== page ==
I Think This is My Most Ambitious Challenge Yet

Before I tell you all about it, I just want to let you know that I’m visiting Crystal today. If you can spot the lie over there, you stand a chance to win a copy of The Vanished Knight. 

So. I might have mentioned this before, but I’m a firm believer in challenging myself in order to become a better writer.

That’s why I set such a huge amount of writing goals, and why such a huge goal is at to top of the blog.

Today… I felt inspired to take on a whole bevy of challenges by deciding to take on a book I’ve been toying with since last year.

I put it off because:

1) It’s not a genre I usually write. This one’s a mystery.
2) It probably won’t sell anywhere but in my native country, in my native language (Afrikaans).
3) #2 means that my scope of royalty making would be pretty small, right? Right.

But. Today, my Afrikaans writer gran mentioned that she’s thinking about entering this writing competition. The winners stand a chance to win anything from $4000 to $20,000 AND a contract with the biggest publishing company in South Africa. AND! The books have to be Afrikaans.

That equals some serious brownie points in any industry.

Needless to say, I’m going for it. This isn’t about the money, but hey, it does make up for any lack of royalties I might get. And the book stands a chance of getting published.

See, even if I don’t win, the publishing house takes first option on all entrants. In my mind, that equates to a full manuscript submission (right off the bat) to the Afrikaans equivalent of a Big 6 publisher.

I can’t miss it. Just can’t.

The hitch?

Oh there are multiple ones:

1) It’s in a genre I haven’t ever tried to write.
2) It’s set in a time that, if I get anything wrong, it’ll piss a lot of people off.
3) I have a bit more than seven months to research, write and edit the whole thing.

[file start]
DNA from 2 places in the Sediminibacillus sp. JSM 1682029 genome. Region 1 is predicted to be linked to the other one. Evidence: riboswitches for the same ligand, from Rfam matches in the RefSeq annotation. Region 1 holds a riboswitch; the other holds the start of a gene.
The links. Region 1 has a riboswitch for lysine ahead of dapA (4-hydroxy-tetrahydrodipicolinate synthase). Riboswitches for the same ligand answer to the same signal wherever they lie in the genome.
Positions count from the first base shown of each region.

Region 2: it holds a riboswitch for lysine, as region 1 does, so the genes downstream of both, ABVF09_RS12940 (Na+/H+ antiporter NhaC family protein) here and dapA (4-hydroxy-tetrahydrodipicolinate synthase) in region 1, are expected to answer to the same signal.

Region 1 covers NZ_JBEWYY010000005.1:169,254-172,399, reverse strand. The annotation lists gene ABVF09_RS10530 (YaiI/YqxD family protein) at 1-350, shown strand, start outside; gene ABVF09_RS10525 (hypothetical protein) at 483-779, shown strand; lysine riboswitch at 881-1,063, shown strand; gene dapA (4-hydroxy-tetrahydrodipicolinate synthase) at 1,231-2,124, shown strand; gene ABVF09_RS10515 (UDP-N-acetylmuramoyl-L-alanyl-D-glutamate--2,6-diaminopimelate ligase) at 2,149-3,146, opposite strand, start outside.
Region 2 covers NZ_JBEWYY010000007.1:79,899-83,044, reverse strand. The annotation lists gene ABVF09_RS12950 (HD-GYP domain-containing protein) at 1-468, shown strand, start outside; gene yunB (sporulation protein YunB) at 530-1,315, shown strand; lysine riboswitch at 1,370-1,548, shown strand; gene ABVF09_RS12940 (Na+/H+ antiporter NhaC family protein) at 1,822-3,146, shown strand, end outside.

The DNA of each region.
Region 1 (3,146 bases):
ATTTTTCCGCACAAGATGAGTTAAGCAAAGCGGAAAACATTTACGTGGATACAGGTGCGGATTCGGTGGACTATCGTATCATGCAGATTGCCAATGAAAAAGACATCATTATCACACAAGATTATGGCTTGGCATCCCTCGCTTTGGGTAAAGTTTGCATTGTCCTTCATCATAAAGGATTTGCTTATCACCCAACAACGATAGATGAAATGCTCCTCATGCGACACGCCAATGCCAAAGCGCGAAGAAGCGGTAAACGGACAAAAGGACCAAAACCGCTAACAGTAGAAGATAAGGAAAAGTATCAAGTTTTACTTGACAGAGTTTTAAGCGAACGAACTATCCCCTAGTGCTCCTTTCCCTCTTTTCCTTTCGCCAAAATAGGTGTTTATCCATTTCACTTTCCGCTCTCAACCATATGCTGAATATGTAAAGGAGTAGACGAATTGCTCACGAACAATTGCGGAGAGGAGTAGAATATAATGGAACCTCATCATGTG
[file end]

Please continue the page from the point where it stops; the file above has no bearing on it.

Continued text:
4) Which means that if I’m to stand a chance, I need to significantly deviate from my usual method. I.E. One draft. No hand writing. Editing without CPs (except my gran, who’s awesome (seriously, I have no idea where to find other Afrikaans speaking CPs)). Planning said rough draft. *shudders*
5) I’m also preparing two other books for submission, while editing a third for publication.
6) And. The guest house refurbishment needs to continue.

Still, I’m going for it.

Because I’m brave.

Because I’m unhinged (or will be by September).

Because if I don’t take this chance, I’ll never be able to take myself seriously as a professional writer.

Watch this space.


Getting out of my comfort zone

You know, nothing has taught me so much about me as a writer as signing that publishing contract.

I know, weird, eh?

I mean, I’m a writer pure and simple, so publishing shouldn’t really have an influence on me being one. Yet it does, I think in a good way.

See, when I signed the contract, I created an obligation towards my publishing house, which means that the book I promised  them has to be a priority for me in ways none of my other books are.

Which means that if they need that book to be revised during NaNo, that book has to be revised. No buts, ifs, or whys. And that’s where I’m learning now.

Before, I could say that I couldn’t combine drafting with editing, because it takes time for my mind to switch gears. True as it is, I couldn’t just say that in November. I had to get some drafting done because I’m trying to create a “production line” of sorts, and I don’t think I’ll get another chance to draft before February/March next year. December’s for editing Birds vs. Bastards. 

So that made complete sense until my editor let me know that I needed to get my book in by end November. With saying no and not drafting both not being options, I said yes and found a way to make it work.

Turns out that once you’re writing fit (as I am nowadays), switching gears really isn’t that hard. So I did those revisions in about two weeks and got right back to drafting, and I even won NaNo.

If I hadn’t had the book under contract, I would never even have tried to work like that. To me, thou shalt not edit and draft at the same time was one big rule to my writing method. Being under contract pushed me beyond my self-imposed comfort zone, into a place where I can be even more efficient as a writer.

Which is great really, since it makes my five year goal that much more achievable.

So today I  want to say: Don’t get stuck in a comfort zone. Find ways to push yourself gently, but firmly into places where you can grow as a writer. Even if it means writing something you’d never thought you’d write. Or changing up when or how you write. Sometimes those changes might be exactly what you need to get to the next level.

Have you pushed yourself as a writer lately? What did you do and how did it turn out?